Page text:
For example, why didn’t they set up dozens of special busker zones throughout the site and welcome all of Vancouver’s best to perform? Not only would it have provided the buskers with the opportunity to make some good money, it would have addressed one of the key recommendations from the 1994 riot report. Unfortunately, besides a single face painting table on 700-block Hamilton Street, there was little to do other than to stand around and watch hockey.

Game 7 was "Special":

If City management had read the 1994 riot reports, they would have known that a Stanley Cup Game 7 is very different from all others. If the team loses this game, they don’t have a chance to recover.

Although it might have been very unpopular and may have temporarily branded Robertson as the “No Fun Mayor,” serious consideration should have been given to canceling the final fan zone on June 15th – opting for a post-playoffs celebration instead, just like the City of Boston did (Robertson mocked Boston for lack of public celebrations on Twitter). Given our previous experience with a Game 7, the City should have known that something could go wrong – win or lose.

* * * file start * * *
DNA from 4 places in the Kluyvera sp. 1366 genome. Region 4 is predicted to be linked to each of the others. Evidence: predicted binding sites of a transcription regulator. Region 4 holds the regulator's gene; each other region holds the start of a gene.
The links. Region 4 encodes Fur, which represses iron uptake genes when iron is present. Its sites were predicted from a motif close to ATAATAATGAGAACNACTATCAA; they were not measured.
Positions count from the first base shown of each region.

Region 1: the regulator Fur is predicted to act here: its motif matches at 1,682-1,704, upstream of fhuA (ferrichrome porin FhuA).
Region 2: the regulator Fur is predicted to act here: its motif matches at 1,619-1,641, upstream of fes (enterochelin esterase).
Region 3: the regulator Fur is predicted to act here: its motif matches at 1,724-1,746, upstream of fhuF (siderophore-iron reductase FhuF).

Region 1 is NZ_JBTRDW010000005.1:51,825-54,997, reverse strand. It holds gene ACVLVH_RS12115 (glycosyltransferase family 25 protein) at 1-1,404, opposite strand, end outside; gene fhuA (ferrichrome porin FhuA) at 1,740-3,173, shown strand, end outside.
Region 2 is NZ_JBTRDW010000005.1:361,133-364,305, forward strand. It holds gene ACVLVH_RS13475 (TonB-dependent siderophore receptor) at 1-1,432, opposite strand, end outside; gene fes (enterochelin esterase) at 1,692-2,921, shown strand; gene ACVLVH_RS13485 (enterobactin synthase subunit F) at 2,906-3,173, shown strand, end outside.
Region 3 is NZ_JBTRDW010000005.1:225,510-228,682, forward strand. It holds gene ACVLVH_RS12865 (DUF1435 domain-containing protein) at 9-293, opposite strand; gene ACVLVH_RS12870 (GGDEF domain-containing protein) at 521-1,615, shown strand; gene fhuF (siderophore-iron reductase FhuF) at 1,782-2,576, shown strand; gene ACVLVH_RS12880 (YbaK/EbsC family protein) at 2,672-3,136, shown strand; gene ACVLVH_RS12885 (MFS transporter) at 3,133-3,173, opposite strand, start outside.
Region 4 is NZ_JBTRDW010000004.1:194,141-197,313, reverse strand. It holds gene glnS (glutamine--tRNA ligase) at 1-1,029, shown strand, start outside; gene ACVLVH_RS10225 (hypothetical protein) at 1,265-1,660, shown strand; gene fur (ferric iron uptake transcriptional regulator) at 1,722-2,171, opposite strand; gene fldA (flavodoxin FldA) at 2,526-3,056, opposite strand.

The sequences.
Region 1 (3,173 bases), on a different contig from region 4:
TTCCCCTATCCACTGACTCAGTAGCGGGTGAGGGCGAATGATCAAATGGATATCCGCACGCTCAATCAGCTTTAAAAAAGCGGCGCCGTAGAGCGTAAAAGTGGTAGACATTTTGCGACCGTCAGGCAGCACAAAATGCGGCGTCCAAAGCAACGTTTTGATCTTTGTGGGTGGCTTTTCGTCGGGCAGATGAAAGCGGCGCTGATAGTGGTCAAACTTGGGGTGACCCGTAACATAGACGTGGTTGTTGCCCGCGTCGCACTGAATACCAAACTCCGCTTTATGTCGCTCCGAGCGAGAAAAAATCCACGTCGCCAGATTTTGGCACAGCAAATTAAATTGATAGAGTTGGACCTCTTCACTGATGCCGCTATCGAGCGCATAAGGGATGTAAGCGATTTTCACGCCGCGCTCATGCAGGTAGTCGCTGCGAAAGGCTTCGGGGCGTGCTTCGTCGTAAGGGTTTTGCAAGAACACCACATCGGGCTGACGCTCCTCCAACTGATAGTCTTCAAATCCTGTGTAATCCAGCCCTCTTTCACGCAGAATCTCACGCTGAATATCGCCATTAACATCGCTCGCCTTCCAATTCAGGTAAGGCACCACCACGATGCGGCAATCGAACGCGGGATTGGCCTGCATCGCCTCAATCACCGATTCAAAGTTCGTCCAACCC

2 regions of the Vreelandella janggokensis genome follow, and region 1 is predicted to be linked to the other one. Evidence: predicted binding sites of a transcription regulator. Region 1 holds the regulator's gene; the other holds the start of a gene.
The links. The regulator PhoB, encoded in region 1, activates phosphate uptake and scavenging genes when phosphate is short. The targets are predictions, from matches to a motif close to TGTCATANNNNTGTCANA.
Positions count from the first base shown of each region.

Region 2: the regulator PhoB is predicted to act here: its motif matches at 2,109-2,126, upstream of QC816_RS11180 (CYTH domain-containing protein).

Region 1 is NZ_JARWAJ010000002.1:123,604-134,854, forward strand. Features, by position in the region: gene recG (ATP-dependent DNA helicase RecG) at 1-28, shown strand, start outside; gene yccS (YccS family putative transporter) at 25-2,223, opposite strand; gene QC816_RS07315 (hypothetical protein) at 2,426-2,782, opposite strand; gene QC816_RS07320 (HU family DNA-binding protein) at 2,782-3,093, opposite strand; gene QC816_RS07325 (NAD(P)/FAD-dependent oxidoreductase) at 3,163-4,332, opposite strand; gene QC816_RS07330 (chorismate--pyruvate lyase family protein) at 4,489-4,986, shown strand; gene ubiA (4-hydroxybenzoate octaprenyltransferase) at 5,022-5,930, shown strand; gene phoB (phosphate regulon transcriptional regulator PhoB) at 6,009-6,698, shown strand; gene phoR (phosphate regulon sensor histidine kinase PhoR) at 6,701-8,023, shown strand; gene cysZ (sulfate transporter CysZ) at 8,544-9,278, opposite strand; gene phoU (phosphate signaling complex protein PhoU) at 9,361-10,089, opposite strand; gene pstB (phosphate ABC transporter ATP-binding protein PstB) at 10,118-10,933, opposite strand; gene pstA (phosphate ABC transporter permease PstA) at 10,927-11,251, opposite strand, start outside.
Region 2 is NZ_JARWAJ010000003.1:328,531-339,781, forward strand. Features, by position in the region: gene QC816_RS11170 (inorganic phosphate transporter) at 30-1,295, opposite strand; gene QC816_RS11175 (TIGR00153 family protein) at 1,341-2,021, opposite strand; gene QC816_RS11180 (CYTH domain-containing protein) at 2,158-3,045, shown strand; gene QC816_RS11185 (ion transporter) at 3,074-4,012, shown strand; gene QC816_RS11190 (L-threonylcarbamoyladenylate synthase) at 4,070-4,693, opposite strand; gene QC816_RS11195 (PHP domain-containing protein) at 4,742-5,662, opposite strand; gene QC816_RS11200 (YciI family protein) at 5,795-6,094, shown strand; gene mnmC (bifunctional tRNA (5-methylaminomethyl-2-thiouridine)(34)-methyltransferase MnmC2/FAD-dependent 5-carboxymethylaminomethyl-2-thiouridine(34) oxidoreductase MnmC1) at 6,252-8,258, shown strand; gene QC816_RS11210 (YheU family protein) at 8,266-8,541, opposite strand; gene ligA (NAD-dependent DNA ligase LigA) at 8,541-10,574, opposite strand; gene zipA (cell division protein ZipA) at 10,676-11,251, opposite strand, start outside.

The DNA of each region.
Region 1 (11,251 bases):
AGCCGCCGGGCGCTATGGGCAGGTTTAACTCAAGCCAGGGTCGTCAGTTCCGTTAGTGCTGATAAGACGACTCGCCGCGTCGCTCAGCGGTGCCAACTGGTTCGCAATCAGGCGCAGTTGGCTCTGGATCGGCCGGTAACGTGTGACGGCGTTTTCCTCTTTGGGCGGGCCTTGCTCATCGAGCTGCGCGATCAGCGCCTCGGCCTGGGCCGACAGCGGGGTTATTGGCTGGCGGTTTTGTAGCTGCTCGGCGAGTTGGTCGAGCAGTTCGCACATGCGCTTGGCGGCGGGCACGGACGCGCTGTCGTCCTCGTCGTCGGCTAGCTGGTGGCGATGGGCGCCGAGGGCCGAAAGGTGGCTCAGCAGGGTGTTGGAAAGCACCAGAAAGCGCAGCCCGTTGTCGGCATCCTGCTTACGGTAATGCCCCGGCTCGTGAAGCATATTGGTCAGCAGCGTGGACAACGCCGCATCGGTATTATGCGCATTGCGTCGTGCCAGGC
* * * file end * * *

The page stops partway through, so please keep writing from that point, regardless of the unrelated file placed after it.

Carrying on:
It appears the Mayor rolled the dice and naively persuaded himself that people had learned to behave themselves after the Olympics. That obviously wasn’t the case.

Police on Staff:

It is now reported that more than half of the Vancouver Police force were not called for active duty that night. Unfortunately we can’t confirm exactly how many cops were on the beat that night as the Mayor will not provide us with that information. However, we do know that not every officer was deployed.

It is truly hard to understand, other than for budget reasons, why not every sworn police officer was not working in Vancouver that night. It’s also been reported that other municipal police forces were not called in time to get their members downtown in time to assist the Vancouver Police Department. If that’s true, we need to know why.